Betty Barrett is a friend, colleague, and master teacher. With 40+ years work as a math teacher, director, and professional developer, she has a perspective and historical knowledge of math instruction few can claim. Enjoy.
How I See the Math Common Core
By Betty Barrett
Remodeling my kitchen was a cataclysmic upheaval of my life, especially considering that all during the restructuring time I had to continue to prepare meals and clean up afterward. But, once the stressful period was over, the end result was a modern, more efficient kitchen that made my food-preparing experience much easier and more productive.
At the present time there is a cataclysmic upheaval occurring in our educational system with the implementation of the Common Core State Standards. In the classrooms where I have spent my 40-plus years of teaching mathematics, conducting effective teaching workshops, and coaching teachers, there are necessary, albeit stressful, restructurings taking place.
I have been living with the K-12 Common Core Math Standards 24/7 for the past 30 months. All the educational research on how teachers effectively deliver instruction and how the Brain learns, along with the mathematics necessary for students entering the world of the 21st century went into creating the new Standards.
In my workshops and in-school training, I hear teachers discussing mathematics as never before. I hear them telling stories of elementary students who can think more clearly, demonstrate more understanding, who have become more fluent in their number sense, and who have more strategies available for them to solve abstract, novel problems involving real-life situations.
I spend numerous hours observing the Common Core Math Standards being taught in classrooms. In the past two years I have seen many positive changes.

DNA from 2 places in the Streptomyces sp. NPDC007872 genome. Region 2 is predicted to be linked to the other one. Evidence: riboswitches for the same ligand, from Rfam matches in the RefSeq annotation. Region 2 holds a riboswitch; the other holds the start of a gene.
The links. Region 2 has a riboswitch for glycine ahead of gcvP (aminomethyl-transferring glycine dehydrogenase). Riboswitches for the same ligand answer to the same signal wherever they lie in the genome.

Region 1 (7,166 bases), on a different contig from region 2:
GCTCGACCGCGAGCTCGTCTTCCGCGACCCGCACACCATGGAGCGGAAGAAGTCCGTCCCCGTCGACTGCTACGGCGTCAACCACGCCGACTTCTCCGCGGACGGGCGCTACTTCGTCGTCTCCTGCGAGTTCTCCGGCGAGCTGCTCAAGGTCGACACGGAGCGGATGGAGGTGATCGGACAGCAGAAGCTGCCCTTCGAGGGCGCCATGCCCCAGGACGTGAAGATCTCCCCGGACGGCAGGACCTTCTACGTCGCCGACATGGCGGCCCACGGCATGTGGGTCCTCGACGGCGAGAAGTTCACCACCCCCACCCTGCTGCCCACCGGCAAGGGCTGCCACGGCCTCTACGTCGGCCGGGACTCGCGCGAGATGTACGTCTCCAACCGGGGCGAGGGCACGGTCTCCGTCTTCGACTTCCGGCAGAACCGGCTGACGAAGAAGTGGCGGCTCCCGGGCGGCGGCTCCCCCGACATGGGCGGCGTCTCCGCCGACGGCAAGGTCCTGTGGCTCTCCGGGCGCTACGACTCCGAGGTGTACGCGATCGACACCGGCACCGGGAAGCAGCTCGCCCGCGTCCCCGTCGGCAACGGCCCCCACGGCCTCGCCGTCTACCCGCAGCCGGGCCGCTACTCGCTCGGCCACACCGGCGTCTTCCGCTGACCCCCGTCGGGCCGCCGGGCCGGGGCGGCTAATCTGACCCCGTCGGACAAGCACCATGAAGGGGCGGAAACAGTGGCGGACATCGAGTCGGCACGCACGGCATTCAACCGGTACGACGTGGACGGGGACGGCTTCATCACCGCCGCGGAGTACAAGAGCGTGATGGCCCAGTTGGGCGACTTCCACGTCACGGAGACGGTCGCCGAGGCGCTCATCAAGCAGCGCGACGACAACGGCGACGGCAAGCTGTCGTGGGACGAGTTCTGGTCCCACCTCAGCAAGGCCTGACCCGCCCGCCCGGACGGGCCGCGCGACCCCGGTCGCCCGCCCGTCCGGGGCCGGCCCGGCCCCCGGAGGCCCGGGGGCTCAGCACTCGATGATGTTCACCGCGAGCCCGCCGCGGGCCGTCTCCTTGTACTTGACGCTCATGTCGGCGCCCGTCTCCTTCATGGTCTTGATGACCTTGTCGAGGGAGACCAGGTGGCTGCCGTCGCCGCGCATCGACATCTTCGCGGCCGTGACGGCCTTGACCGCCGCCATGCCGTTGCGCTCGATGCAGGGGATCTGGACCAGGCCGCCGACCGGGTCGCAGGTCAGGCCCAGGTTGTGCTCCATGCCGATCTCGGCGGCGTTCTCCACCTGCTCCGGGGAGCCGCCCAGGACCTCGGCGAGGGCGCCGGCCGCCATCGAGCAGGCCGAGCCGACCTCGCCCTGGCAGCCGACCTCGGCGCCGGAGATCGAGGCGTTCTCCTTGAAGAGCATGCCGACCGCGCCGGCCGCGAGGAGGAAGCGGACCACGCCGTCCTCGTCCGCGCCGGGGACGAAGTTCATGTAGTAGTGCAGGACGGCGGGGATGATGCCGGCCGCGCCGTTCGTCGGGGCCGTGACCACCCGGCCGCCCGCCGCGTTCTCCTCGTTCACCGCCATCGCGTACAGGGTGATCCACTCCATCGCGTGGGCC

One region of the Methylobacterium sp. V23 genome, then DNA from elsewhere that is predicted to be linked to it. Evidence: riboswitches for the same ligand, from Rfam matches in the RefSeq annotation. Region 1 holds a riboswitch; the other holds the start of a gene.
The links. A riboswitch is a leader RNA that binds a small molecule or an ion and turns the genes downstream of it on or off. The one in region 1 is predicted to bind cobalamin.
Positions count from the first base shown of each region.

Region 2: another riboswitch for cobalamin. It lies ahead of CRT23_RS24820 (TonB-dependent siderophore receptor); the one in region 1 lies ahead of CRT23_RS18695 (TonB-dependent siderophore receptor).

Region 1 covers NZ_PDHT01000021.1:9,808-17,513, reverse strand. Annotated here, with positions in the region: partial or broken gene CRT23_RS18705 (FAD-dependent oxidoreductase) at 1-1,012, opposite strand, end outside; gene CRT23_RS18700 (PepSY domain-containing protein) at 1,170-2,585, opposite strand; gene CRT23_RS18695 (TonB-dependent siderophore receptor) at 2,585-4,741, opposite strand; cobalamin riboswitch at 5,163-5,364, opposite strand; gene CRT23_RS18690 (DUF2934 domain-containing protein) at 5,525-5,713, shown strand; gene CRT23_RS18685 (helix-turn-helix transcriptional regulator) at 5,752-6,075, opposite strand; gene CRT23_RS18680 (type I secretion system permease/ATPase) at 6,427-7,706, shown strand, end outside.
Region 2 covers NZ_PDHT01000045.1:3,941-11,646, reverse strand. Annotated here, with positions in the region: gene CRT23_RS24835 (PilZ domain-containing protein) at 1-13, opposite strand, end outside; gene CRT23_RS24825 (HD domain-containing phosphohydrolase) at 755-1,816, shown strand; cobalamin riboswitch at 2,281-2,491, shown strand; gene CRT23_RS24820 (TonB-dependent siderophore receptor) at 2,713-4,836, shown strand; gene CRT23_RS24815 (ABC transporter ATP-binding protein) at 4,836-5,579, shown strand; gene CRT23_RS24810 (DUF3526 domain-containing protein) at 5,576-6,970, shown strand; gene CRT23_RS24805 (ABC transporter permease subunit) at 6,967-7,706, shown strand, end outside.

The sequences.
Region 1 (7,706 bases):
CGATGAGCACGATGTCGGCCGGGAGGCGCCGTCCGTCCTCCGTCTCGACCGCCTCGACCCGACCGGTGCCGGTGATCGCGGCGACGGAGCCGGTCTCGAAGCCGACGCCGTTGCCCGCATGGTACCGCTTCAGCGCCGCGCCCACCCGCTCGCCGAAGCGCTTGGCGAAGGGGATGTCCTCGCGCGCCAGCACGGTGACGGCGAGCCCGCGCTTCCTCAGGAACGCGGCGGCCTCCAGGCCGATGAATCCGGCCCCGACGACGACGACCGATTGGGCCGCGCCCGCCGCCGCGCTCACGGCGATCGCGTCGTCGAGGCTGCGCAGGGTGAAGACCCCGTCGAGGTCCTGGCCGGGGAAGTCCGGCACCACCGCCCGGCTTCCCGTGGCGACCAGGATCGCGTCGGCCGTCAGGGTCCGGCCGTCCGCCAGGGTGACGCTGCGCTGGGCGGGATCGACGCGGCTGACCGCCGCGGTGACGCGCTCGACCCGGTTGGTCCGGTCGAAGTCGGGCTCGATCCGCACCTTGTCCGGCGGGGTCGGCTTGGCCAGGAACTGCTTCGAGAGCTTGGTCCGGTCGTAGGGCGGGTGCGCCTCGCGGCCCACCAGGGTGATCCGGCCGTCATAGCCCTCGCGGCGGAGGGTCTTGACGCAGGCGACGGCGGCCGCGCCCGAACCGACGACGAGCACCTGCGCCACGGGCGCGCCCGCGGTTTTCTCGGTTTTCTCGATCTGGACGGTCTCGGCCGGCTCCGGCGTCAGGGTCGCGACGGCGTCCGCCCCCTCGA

I see students spending more time practicing the “Core” operations to become Fluent in basic mathematical skills, freeing their brain’s working memory to concentrate on more complex application processes.
I see students learning more than “how to get the answer”; I see them understanding the “why” of mathematics.
I see students being taught number bonds, tape diagrams, area diagrams – strategies by which to “picture” a mathematical situation.
I see students being asked to extensively apply their learning to problem-solving. We are taking mathematics out of the classroom laboratory and into real-life. Students are immediately knowing when they are “going to use this.”
During the reconstruction, my kitchen was a stressful mess. Workers did not do all they were asked; materials did not arrive on time. The finishing backsplash was brought in before the wallboard had gone up. The cost was more than projected. My family wondered if eating would ever get back to normal. But, eventually, it did; and it is now so much better.
Yes, right now, during the process of implementing the Common Core Standards, there IS an educational mess. We are all absorbing new curricula, changing instructional styles, adjusting to new assessments with higher expectations; and all this under the stress of being evaluated on the finished product before it is completed.
Education is being changed one student, one teacher, one administrator, one parent at a time. The final result of this restructuring is going to be students who possess a far better understanding of the concepts of mathematics and who have a greater ability to analyze problems and make better decisions. We will see improvements in education that will be well worth the wait.